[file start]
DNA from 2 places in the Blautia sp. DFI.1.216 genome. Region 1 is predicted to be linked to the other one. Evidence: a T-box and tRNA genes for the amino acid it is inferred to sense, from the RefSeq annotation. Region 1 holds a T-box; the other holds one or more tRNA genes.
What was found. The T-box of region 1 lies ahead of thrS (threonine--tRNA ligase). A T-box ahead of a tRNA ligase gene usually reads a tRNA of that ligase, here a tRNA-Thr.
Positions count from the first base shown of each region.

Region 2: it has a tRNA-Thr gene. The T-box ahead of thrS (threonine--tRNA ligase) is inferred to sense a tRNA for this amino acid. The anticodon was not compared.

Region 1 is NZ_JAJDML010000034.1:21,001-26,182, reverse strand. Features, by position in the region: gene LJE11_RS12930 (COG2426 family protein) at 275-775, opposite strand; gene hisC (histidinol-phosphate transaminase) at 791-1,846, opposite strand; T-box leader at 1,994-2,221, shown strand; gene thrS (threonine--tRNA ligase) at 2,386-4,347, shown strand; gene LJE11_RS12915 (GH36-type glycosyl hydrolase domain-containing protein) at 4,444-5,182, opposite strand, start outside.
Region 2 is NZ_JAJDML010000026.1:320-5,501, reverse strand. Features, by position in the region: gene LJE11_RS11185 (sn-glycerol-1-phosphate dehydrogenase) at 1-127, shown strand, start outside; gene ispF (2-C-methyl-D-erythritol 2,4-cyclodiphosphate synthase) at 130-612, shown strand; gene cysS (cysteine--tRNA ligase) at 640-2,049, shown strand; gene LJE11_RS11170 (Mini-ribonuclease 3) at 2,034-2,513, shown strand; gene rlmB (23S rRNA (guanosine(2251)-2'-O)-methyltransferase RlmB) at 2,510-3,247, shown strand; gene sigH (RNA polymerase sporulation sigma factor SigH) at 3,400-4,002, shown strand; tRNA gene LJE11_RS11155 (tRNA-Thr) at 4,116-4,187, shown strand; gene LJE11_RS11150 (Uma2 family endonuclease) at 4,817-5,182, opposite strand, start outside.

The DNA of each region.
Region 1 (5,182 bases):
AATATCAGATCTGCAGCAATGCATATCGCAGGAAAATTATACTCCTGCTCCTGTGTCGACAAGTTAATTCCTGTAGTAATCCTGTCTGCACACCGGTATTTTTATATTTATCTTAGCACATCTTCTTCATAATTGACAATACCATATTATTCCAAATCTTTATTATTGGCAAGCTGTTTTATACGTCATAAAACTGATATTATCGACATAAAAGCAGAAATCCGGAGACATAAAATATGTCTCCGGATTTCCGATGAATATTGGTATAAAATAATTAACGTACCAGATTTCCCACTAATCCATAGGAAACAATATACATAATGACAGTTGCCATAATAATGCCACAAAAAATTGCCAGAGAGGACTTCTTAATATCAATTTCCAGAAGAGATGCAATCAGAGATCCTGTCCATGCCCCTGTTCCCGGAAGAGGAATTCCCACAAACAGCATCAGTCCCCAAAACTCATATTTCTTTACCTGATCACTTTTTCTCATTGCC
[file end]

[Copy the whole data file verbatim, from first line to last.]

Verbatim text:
DNA from 2 places in the Blautia sp. DFI.1.216 genome. Region 1 is predicted to be linked to the other one. Evidence: a T-box and tRNA genes for the amino acid it is inferred to sense, from the RefSeq annotation. Region 1 holds a T-box; the other holds one or more tRNA genes.
What was found. The T-box of region 1 lies ahead of thrS (threonine--tRNA ligase). A T-box ahead of a tRNA ligase gene usually reads a tRNA of that ligase, here a tRNA-Thr.
Positions count from the first base shown of each region.

Region 2: it has a tRNA-Thr gene. The T-box ahead of thrS (threonine--tRNA ligase) is inferred to sense a tRNA for this amino acid. The anticodon was not compared.

Region 1 is NZ_JAJDML010000034.1:21,001-26,182, reverse strand. Features, by position in the region: gene LJE11_RS12930 (COG2426 family protein) at 275-775, opposite strand; gene hisC (histidinol-phosphate transaminase) at 791-1,846, opposite strand; T-box leader at 1,994-2,221, shown strand; gene thrS (threonine--tRNA ligase) at 2,386-4,347, shown strand; gene LJE11_RS12915 (GH36-type glycosyl hydrolase domain-containing protein) at 4,444-5,182, opposite strand, start outside.
Region 2 is NZ_JAJDML010000026.1:320-5,501, reverse strand. Features, by position in the region: gene LJE11_RS11185 (sn-glycerol-1-phosphate dehydrogenase) at 1-127, shown strand, start outside; gene ispF (2-C-methyl-D-erythritol 2,4-cyclodiphosphate synthase) at 130-612, shown strand; gene cysS (cysteine--tRNA ligase) at 640-2,049, shown strand; gene LJE11_RS11170 (Mini-ribonuclease 3) at 2,034-2,513, shown strand; gene rlmB (23S rRNA (guanosine(2251)-2'-O)-methyltransferase RlmB) at 2,510-3,247, shown strand; gene sigH (RNA polymerase sporulation sigma factor SigH) at 3,400-4,002, shown strand; tRNA gene LJE11_RS11155 (tRNA-Thr) at 4,116-4,187, shown strand; gene LJE11_RS11150 (Uma2 family endonuclease) at 4,817-5,182, opposite strand, start outside.

The DNA of each region.
Region 1 (5,182 bases):
AATATCAGATCTGCAGCAATGCATATCGCAGGAAAATTATACTCCTGCTCCTGTGTCGACAAGTTAATTCCTGTAGTAATCCTGTCTGCACACCGGTATTTTTATATTTATCTTAGCACATCTTCTTCATAATTGACAATACCATATTATTCCAAATCTTTATTATTGGCAAGCTGTTTTATACGTCATAAAACTGATATTATCGACATAAAAGCAGAAATCCGGAGACATAAAATATGTCTCCGGATTTCCGATGAATATTGGTATAAAATAATTAACGTACCAGATTTCCCACTAATCCATAGGAAACAATATACATAATGACAGTTGCCATAATAATGCCACAAAAAATTGCCAGAGAGGACTTCTTAATATCAATTTCCAGAAGAGATGCAATCAGAGATCCTGTCCATGCCCCTGTTCCCGGAAGAGGAATTCCCACAAACAGCATCAGTCCCCAAAACTCATATTTCTTTACCTGATCACTTTTTCTCATTGCC